Say this for the print media: As young people abandon newspapers for the Web, newspapers remain obsessively committed to chronicling what's going on in their rival medium to draw those kids away. Today's Wall Street Journal, for example, frets that as the Walt Disney Co. unveils its new Website today, "users will be more or less trapped in Disney's online world, unable to import non-Disney music or video clips to fill out their online profiles," while the Times is worried about where young thrill-seekers can go for edgy content now that YouTube and MySpace are cracking down. What's next? Wi-fi'd Bugaboos? Moderated baby talk? Oh, it's worse: Babble, Nerve's baby site, offers a YouTube glimpse of our nation's future (and perhaps even more frighteningly, a glimpse at what happens when a girl who couldn't get dates in high school is sent to cover such stories). At least the teething crowd won't have to fight for its right to party.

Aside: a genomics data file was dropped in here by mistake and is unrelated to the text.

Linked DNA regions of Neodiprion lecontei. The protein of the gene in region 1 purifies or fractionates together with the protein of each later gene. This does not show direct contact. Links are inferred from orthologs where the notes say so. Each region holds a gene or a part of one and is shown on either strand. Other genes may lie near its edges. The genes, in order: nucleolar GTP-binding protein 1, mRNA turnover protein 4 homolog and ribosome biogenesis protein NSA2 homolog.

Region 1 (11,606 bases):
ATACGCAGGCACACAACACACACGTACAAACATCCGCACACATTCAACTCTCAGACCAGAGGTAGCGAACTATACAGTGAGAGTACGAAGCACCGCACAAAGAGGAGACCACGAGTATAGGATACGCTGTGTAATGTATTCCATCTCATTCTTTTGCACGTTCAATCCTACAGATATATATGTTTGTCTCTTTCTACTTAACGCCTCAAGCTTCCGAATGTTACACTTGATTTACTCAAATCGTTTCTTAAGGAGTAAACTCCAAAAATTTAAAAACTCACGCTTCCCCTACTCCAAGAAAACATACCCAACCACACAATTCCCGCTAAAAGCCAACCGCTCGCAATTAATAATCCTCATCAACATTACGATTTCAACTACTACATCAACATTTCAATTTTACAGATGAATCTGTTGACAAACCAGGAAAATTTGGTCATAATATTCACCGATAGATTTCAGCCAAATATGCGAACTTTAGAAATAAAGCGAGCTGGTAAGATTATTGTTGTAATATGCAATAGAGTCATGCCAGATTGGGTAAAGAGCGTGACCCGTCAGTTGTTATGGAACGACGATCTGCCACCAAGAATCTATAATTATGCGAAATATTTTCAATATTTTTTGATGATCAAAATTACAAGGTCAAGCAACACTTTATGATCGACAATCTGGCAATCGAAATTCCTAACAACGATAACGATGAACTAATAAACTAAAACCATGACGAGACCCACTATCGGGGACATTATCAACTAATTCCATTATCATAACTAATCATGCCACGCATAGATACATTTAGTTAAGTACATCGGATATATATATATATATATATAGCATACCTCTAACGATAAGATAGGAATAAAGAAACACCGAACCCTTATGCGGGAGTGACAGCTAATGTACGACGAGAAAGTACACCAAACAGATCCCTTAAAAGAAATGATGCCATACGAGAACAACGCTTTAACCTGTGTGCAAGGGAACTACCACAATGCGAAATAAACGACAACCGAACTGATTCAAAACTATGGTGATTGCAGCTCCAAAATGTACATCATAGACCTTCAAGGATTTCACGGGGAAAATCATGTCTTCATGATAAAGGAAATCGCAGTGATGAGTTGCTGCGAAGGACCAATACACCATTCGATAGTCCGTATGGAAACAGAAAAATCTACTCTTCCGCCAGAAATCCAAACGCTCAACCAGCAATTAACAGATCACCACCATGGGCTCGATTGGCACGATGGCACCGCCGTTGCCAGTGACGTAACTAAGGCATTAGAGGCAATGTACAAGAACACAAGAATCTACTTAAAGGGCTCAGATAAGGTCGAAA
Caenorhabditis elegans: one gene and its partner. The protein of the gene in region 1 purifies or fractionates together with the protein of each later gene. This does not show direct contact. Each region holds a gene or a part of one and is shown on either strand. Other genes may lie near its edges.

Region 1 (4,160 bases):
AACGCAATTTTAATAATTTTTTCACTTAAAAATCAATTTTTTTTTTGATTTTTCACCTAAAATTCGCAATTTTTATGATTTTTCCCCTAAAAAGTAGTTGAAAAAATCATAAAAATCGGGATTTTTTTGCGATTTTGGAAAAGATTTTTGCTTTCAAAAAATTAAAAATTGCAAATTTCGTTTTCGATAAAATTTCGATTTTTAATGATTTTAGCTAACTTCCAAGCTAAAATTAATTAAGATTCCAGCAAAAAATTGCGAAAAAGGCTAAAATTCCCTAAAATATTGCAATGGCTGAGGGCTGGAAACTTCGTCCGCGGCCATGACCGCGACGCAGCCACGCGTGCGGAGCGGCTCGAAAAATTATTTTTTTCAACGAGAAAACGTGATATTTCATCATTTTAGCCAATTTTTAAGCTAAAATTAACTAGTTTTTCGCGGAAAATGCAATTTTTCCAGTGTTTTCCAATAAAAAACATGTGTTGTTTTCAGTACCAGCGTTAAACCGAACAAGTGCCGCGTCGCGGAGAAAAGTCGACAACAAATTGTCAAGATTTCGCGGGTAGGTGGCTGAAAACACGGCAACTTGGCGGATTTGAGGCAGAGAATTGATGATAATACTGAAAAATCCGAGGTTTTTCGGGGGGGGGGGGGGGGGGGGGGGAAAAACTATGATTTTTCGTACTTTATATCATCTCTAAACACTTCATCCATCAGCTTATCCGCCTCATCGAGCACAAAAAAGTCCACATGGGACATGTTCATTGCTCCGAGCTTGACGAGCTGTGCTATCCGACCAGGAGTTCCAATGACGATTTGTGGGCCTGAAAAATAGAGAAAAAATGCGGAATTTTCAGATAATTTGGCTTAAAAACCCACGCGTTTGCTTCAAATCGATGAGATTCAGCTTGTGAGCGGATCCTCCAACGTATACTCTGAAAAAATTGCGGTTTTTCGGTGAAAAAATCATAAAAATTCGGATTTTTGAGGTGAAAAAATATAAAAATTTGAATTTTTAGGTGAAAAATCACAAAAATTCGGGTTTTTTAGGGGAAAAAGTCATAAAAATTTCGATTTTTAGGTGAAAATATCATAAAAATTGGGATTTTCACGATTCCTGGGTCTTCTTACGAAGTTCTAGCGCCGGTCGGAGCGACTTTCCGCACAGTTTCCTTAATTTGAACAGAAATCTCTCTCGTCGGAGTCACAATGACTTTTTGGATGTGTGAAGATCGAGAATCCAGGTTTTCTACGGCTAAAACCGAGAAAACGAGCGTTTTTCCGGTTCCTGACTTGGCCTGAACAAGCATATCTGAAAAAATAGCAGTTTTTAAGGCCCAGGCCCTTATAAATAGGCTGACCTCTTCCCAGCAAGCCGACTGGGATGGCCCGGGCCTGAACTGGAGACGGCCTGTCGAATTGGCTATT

Baby Loves Disco [Babble]
The MTA, perhaps flush with all that Stuy Town money, is finally doing right by its two runtiest sons: the G and L trains. Starting next spring, there will be more L service during all hours, peak and off-peak, while the G line will extend five stops on its southern end: Instead of terminating at Smith and 9th, it will now shadow the F for the rest of its Park Slope stops, all the way to the Church Street station. The addition of more Ls will, of course, come as welcome news to anyone who's tried to squeeze into a train as packed with pale youngsters as a free-coke night at MisShapes. But the real bombshell is the boost to the long-neglected G, which is set to rock our cultural landscape by providing a long-overdue link between Park Slope and Williamsburg — and finally working to unite the city's too-long-divided hipster and grup populations. Kumbaya, people. Kumbaya.
MTA To Boost L, G Lines Service [amNY]